Does this mean that it's China's fault our landfills are filled with cheap junk?




Nonsense
By Calin on 8/21/2008 4:35:15 AM , Rating: 3
I am not a fan of the US government. These being said, it's not like US forces China to pollute at gun point.
China is free to stop that 6% of pollution by not giving anything to the US, or to stop 20% of the pollution by not giving anything abroad. If China choose to pollute more in order to sell more, you can't blame US for that (or Europe for that matter).




Why this title?
By tmouse on 8/21/2008 8:29:19 AM , Rating: 3
There is a lot of US VS China in this debate, probably because the title specifically mentions the US. From the Carnegie Mellon link I see absolutely NO mention of the US; it DOES mention the west. The west is in no way shape or form just the US. The facts I see are the following:

In 2008 China contributes 6% of the global greenhouse gas emissions.

1/3 of these emissions can be attributed to the production of products for export AND the electricity needed to power them. So 2% of the global greenhouse gas emissions that China releases come from exports.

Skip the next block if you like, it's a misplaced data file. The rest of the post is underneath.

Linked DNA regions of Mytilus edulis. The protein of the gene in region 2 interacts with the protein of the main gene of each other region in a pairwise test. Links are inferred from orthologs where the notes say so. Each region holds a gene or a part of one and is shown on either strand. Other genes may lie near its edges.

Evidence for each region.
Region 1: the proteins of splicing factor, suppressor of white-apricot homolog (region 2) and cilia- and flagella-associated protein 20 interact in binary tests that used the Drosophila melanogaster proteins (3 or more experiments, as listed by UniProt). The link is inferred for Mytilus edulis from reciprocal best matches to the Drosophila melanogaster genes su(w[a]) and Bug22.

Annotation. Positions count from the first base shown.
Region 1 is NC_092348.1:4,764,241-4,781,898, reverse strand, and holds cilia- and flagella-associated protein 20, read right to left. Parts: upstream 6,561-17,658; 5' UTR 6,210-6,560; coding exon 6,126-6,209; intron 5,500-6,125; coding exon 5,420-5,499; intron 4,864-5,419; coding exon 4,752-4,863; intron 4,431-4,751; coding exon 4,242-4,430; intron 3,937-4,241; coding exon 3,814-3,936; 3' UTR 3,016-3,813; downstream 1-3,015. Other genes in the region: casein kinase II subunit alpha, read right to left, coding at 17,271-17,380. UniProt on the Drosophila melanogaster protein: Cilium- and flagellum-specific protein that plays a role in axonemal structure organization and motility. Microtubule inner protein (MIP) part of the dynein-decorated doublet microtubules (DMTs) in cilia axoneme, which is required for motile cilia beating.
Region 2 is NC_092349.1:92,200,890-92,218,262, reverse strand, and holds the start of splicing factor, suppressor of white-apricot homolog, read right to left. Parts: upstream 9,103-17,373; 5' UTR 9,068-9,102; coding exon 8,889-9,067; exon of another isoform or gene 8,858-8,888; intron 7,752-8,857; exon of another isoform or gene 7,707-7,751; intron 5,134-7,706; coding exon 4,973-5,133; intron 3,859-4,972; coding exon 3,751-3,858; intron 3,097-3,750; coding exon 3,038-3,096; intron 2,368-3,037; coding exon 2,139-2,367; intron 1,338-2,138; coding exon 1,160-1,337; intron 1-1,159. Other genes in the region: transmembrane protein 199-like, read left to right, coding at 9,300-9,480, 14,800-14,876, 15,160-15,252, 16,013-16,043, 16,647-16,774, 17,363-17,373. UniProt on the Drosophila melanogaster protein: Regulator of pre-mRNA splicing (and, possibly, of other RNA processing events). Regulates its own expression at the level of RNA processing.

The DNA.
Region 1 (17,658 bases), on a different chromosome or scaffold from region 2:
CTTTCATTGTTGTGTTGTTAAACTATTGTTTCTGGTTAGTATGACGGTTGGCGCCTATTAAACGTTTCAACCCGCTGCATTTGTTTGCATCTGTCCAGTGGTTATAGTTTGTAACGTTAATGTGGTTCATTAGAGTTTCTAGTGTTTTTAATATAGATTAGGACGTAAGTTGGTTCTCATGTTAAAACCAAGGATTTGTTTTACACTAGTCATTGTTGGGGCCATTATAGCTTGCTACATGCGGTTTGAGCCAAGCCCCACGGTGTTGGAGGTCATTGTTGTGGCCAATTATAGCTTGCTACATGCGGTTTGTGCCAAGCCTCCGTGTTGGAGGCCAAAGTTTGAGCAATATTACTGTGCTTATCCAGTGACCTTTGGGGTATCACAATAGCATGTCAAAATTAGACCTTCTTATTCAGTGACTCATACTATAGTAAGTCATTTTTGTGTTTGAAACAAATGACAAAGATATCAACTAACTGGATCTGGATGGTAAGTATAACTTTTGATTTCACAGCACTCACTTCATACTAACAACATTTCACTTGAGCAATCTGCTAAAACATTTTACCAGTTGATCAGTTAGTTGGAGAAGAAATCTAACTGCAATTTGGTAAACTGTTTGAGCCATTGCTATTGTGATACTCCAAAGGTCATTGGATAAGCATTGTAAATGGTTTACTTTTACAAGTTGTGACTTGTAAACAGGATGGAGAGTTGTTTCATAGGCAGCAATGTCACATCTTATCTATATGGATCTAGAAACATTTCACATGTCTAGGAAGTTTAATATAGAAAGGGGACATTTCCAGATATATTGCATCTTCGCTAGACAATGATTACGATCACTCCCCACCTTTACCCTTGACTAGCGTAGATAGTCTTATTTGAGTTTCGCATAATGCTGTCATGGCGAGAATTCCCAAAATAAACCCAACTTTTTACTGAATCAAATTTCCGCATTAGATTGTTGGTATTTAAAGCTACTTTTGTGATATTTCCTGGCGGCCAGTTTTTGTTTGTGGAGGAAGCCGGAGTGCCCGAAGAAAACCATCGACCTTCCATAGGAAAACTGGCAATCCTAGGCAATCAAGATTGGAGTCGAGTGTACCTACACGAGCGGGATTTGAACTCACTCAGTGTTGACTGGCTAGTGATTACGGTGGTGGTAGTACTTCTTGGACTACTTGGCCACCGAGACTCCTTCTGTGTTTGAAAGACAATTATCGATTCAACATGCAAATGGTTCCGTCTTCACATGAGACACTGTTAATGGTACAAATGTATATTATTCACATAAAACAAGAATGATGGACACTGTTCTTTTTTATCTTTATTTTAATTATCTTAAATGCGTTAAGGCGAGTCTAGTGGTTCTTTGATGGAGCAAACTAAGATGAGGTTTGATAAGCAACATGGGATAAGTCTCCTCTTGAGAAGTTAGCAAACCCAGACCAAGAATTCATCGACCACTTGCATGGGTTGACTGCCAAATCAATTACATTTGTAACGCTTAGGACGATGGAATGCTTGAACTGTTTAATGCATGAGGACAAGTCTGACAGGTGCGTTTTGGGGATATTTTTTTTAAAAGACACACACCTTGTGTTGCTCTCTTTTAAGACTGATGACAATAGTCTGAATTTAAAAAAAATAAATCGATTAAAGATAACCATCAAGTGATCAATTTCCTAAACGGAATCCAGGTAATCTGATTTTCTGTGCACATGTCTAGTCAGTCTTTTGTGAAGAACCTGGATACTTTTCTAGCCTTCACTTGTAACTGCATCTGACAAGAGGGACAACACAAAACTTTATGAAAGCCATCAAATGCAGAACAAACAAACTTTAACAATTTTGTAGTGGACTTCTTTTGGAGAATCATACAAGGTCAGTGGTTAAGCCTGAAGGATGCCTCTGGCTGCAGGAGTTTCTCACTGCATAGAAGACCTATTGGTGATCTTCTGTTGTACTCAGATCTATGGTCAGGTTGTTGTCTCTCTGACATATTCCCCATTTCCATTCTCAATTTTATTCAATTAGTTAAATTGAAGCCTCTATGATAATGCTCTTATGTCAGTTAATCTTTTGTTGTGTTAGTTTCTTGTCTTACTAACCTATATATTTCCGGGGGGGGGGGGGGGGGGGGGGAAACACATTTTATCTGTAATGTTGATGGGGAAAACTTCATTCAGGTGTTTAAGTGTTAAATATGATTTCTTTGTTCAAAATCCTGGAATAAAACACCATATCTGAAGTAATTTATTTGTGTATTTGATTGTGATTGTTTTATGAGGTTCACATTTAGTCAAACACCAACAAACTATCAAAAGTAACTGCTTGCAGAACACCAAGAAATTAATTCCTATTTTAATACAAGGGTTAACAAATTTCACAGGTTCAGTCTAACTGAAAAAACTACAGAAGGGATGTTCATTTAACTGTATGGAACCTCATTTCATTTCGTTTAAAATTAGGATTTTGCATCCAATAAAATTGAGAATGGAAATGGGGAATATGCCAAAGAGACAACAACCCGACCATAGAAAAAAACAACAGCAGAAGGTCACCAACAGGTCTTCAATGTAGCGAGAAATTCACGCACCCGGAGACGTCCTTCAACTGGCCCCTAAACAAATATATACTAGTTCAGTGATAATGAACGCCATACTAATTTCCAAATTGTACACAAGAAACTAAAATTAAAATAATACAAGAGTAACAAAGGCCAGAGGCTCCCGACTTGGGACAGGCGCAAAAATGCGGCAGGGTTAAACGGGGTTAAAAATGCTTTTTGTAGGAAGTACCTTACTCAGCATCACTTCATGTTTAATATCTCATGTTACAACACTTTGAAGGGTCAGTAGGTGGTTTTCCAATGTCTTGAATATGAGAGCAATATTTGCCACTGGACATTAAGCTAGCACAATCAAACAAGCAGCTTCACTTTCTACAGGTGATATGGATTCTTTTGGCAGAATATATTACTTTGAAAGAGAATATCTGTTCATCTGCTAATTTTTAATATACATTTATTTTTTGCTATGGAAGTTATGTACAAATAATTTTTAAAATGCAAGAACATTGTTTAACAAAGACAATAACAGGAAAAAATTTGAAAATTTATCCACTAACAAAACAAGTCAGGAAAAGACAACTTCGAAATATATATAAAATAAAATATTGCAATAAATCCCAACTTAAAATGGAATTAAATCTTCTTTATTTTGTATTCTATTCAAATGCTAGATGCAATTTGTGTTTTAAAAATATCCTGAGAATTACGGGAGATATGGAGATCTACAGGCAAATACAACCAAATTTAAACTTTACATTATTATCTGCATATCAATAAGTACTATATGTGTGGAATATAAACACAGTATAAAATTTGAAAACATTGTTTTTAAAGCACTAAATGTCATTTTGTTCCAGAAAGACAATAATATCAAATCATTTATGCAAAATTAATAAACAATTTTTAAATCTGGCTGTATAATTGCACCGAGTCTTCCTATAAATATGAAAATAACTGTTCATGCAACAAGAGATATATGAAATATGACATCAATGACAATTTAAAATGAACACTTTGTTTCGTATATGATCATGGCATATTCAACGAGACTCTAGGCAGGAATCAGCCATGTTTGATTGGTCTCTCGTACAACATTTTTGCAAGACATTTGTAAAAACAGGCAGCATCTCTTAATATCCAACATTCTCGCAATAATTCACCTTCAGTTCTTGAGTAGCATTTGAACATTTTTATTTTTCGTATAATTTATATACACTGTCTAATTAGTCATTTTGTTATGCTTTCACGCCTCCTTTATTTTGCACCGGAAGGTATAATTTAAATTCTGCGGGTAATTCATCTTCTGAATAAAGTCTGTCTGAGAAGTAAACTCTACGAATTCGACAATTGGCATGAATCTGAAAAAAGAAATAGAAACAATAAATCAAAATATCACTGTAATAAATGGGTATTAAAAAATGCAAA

The percent of China's emissions from exports has grown from 12% in 1987 to 21% in 2002 and now sits at 31% in 2008.

Ok so I see if 18% of china's exports go to the US it represents 6% of the export emissions. The remaining 94% come from the rest of "the west".

SO; why the title? A far more accurate title would be "Report Blames West for Part of Chinese Emissions" although I can see where that would not be so inflammatory and tabloid as the chosen title.




Mwuh?
By DangerMouseNZ1 on 8/20/2008 11:44:38 PM , Rating: 2
"Burdened by the environmental costs of rapid expandsion". Eh? Expansion maybe?